Sea Change

How to Save the Oceans

Alan B. Sielen
Smoke billows from a controlled burn of spilled oil off the Louisiana coast in the Gulf of Mexico, June 13, 2010.
Smoke billows from a controlled burn of spilled oil off the Louisiana coast in the Gulf of Mexico, June 13, 2010. (Sean Gardner / Courtesy Reuters)
There is no shortage of international recommendations, action plans, and other prescriptions for restoring the oceans’ health. The problem is not ignorance but political will. Yet the longer governments and societies delay action, the worse things will get. Here are some things they can start doing now.
Snapshot

Avoiding Africa's Oil Curse

Ricardo Soares De Oliveira
The countries of East Africa are in the early throes of an oil boom, with an unprecedented opportunity for economic development. Unless they avoid the mistakes of those before them, though, the region's governments could easily squander it.
Snapshot

Ukraine's Legal Problems

Maria Popova
It is not surprising that the new government in Kiev has focused on clearing out the judiciary and emancipating it from its political subservience. But how it has gone about that will only make Ukraine's problems worse.
Capsule Review

Today's Book: War Time: An Idea

Lawrence D. Freedman
In this intriguing little book, Dudziak asks, does “wartime” begin and end?
A Syrian refugee looks out from a bus as he arrives near the Turkish border town of Reyhanli in Hatay province, August 9, 2012.
Snapshot
Kemal Kirisci and Raj Salooja

Turkey has maintained a generous open-door policy for Syrian refugees. As Syrian refugees continue to pour into the country, Turkey must address their long-term status within its borders.

A statue of Lenin in Tiraspol, capital of Transnistria.
Snapshot
Mitchell A. Orenstein and Kálmán Mizsei

On April 3, the EU announced that it would grant visa-free travel to Moldovans. The move was the latest salvo in a raging battle for Moldova, a second front in a struggle between the EU and Russia for the lands in between them.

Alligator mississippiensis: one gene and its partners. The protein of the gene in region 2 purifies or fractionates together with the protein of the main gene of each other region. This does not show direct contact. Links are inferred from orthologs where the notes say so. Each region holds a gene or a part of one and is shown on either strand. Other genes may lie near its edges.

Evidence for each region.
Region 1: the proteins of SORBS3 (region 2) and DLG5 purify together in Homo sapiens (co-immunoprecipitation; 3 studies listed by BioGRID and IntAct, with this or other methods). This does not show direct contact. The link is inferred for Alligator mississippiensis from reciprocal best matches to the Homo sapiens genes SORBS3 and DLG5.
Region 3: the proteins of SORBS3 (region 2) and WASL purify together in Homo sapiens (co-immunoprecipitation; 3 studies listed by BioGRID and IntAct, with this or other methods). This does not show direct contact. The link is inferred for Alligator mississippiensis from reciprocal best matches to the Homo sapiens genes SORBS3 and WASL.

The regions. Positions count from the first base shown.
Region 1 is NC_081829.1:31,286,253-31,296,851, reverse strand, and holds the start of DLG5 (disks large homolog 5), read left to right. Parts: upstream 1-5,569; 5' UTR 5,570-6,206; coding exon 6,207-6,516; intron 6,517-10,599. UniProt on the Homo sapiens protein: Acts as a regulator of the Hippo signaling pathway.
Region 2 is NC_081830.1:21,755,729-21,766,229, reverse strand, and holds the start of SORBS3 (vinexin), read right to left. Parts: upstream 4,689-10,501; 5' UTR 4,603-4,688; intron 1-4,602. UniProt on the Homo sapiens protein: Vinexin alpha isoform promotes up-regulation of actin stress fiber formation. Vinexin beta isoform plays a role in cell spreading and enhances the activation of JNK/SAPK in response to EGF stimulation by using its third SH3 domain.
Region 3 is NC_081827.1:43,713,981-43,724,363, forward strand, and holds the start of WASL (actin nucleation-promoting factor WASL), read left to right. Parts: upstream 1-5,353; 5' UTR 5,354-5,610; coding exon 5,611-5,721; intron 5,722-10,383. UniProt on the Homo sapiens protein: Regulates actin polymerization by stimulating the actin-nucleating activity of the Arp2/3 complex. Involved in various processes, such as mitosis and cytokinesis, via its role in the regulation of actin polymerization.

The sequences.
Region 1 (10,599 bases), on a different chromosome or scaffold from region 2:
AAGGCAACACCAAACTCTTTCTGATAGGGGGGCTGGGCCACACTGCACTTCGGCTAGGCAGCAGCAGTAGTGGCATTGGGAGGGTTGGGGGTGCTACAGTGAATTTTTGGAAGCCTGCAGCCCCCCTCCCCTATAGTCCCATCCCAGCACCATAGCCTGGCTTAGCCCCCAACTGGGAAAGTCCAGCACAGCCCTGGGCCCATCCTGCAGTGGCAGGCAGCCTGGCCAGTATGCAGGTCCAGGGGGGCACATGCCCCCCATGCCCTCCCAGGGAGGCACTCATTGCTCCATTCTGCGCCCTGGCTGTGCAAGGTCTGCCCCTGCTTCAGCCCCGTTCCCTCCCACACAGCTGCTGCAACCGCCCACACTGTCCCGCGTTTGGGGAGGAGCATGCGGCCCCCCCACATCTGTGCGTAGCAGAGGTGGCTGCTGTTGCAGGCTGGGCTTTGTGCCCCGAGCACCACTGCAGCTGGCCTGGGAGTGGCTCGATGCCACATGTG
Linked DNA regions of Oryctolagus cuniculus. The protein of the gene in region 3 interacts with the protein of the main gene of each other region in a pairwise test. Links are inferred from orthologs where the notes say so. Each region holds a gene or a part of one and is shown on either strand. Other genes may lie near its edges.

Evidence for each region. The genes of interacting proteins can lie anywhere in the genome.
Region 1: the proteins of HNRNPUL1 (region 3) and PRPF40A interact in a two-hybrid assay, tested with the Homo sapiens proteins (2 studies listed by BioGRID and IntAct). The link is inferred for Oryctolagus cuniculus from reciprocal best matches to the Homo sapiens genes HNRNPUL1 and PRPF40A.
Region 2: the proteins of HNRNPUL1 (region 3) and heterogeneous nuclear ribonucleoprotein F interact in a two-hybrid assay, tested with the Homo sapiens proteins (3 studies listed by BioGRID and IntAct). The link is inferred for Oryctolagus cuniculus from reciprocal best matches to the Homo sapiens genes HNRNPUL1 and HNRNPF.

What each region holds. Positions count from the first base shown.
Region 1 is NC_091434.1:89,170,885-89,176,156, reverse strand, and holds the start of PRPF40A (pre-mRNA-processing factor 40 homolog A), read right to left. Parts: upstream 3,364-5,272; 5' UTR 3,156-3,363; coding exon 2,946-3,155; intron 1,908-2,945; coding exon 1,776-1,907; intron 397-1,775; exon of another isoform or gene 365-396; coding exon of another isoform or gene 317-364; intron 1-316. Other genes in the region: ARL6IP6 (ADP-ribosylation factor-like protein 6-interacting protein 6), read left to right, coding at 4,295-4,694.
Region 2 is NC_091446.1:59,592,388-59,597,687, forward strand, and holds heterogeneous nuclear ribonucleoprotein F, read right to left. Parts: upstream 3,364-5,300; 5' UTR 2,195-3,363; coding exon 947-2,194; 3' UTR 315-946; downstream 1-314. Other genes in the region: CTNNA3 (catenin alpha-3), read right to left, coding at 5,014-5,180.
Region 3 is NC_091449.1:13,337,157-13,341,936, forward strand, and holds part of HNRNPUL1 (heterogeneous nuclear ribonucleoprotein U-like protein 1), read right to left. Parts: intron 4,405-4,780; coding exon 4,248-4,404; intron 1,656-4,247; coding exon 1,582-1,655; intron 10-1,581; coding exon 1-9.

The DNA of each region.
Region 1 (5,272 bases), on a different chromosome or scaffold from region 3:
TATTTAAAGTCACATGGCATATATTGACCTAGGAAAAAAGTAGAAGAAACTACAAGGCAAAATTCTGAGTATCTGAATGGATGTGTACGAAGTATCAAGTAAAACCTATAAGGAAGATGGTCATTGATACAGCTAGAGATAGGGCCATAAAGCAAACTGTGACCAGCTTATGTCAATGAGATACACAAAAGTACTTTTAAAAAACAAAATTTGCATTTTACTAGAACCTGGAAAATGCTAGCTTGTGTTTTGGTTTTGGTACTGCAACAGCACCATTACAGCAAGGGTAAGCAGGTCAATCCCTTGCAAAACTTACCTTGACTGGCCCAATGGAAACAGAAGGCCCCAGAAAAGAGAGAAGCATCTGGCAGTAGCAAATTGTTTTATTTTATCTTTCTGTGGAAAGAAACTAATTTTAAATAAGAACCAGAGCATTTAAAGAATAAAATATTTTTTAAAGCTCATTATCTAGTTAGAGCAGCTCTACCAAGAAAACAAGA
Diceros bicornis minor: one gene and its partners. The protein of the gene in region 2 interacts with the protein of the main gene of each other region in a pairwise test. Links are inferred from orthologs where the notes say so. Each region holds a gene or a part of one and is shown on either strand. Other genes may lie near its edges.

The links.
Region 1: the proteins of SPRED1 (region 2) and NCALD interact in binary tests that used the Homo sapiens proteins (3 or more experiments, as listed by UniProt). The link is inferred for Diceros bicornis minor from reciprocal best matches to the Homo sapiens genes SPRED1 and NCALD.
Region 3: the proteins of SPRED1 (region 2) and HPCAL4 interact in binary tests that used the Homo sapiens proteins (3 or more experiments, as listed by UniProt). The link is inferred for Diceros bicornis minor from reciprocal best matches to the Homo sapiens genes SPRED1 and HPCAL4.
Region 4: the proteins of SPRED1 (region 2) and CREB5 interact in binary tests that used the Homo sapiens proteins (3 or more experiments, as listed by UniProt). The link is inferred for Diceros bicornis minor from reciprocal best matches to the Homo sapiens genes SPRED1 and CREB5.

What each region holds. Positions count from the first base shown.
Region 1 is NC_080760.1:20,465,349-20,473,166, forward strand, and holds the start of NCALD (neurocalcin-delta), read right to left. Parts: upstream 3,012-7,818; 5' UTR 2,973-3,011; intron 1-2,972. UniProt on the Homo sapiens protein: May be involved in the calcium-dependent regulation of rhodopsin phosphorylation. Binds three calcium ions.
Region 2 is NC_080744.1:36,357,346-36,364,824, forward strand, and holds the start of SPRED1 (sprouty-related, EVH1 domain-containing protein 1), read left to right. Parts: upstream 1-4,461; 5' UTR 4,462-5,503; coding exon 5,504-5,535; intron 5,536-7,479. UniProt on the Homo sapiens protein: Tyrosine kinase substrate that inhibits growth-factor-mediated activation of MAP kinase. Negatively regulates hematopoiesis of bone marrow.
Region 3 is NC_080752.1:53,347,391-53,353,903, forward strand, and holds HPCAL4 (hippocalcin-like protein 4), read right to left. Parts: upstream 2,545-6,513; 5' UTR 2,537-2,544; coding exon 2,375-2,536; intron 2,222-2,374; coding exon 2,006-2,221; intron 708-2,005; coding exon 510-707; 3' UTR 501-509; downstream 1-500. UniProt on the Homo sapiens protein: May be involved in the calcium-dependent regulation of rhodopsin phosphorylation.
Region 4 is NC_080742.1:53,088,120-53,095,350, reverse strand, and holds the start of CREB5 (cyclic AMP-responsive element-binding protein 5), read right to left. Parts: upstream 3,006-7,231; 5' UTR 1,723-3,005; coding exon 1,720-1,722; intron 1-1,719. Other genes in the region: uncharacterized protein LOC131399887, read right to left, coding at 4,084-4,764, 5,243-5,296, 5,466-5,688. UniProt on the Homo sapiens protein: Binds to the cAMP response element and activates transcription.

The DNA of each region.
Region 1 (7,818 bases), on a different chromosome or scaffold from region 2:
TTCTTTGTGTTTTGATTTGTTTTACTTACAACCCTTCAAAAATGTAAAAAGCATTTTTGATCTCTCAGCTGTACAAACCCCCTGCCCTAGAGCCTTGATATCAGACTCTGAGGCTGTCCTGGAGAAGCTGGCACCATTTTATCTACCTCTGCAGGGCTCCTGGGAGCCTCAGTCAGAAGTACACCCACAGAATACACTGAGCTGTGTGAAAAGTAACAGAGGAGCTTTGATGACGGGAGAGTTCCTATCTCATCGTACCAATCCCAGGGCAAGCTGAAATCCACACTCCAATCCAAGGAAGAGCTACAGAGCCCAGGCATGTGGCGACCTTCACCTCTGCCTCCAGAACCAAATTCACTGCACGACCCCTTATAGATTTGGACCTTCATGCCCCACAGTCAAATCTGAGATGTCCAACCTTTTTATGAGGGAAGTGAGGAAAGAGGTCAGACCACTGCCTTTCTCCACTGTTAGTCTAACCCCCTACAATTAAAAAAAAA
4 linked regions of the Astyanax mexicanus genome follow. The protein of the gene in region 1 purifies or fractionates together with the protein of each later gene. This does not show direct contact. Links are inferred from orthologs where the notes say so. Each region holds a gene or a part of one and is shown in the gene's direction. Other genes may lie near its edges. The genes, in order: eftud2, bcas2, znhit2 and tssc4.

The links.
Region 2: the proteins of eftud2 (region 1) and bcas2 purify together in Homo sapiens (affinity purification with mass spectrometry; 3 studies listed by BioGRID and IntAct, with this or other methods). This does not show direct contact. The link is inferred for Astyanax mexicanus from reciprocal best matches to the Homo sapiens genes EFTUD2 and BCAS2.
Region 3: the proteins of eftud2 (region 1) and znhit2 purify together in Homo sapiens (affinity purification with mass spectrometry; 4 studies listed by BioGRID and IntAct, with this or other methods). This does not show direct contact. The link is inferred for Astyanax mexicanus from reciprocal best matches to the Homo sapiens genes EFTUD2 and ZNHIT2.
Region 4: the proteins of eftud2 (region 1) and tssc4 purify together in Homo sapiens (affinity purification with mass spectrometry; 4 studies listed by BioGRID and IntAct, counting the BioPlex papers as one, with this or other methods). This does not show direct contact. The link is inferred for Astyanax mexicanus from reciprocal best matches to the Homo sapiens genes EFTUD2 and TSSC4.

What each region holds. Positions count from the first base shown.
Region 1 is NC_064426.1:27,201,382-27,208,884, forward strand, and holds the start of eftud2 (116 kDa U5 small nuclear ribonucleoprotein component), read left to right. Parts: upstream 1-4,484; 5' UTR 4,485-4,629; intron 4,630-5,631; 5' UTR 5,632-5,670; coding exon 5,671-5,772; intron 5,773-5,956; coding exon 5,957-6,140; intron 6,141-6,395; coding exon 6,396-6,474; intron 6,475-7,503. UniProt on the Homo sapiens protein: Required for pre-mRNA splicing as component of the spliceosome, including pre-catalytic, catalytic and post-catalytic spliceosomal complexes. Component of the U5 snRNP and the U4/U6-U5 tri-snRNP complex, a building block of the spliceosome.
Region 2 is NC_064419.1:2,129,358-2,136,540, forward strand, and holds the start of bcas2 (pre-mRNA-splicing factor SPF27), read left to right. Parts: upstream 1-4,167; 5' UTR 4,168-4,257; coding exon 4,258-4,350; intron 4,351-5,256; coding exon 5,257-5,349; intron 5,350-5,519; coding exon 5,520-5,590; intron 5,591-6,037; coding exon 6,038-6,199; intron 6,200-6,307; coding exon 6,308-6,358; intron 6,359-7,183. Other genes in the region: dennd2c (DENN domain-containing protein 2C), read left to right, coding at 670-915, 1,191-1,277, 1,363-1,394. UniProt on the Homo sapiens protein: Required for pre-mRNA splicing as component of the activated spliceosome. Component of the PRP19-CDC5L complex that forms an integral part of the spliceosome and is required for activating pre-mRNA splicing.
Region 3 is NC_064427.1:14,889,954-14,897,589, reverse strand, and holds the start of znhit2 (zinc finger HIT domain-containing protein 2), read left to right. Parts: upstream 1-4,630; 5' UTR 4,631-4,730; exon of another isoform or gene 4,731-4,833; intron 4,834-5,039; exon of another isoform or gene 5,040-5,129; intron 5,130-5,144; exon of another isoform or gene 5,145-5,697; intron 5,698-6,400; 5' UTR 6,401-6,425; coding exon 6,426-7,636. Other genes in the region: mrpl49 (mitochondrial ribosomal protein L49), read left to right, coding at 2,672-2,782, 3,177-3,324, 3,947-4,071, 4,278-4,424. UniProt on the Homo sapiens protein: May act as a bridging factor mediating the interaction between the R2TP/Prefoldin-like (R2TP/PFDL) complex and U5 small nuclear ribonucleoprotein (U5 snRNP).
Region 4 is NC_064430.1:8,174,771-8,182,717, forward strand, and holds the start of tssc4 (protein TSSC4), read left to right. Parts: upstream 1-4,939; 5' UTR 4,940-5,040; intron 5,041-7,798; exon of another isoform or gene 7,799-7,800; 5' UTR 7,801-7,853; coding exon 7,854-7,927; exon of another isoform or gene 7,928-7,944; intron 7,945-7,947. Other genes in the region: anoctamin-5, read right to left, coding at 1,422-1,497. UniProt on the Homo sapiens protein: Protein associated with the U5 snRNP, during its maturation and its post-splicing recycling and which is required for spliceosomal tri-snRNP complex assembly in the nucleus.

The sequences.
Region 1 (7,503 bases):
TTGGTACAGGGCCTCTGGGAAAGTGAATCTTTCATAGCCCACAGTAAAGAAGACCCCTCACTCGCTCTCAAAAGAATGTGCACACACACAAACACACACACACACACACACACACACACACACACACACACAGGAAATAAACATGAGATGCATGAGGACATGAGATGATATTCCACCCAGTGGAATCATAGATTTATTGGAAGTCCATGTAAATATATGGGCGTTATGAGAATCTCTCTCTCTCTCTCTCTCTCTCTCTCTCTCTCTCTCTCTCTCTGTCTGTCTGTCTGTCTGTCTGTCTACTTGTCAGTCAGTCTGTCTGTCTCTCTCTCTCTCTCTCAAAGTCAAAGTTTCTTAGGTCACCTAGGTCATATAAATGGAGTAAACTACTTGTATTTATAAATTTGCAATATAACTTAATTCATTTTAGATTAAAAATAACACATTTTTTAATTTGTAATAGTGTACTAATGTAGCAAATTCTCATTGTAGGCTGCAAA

Snapshot
J. Berkshire Miller

When U.S. President Barack Obama touches down in Asia later this month for a long-overdue trip, he will have a daunting challenge ahead of him: pushing Washington’s two major regional allies together.

Locals walk by the "Soldier and Sailor" memorial in the Crimean port town of Sevastopol, March 30, 2014.
Postscript
Keith Darden

For the first time since 1989, Europe is transforming. The primary protagonists, by most accounts, are Russia and the West. The bit of territory that they are clawing at -- Ukraine -- has largely been eclipsed. Yet inattention to Ukraine’s internal demons reflects a dangerous misreading of current events.

The stage of the Great Hall of the People is reflected in a journalist's binoculars, October 15, 2007.
Review Essay
Minxin Pei

As the United States and China try to keep their relationship from exploding, one might think that leading technocratic experts in both countries would be a force for calm rather than conflict. A new collection of essays dispels any such hope.

Icicles hang in front of a VTB Bank office in central Moscow, January 21, 2013.
Snapshot
Robert Kahn

Although sanctions have a spotty record of achieving political objectives, they could be unusually powerful in Russia. The country's relationship to global financial markets -- integrated, highly leveraged, and opaque -- creates vulnerability, which sanctions could exploit to produce a Russian “Lehman moment”: a sharp, rapid deleveraging with major consequences for Russia’s ability to trade and invest.

Discussion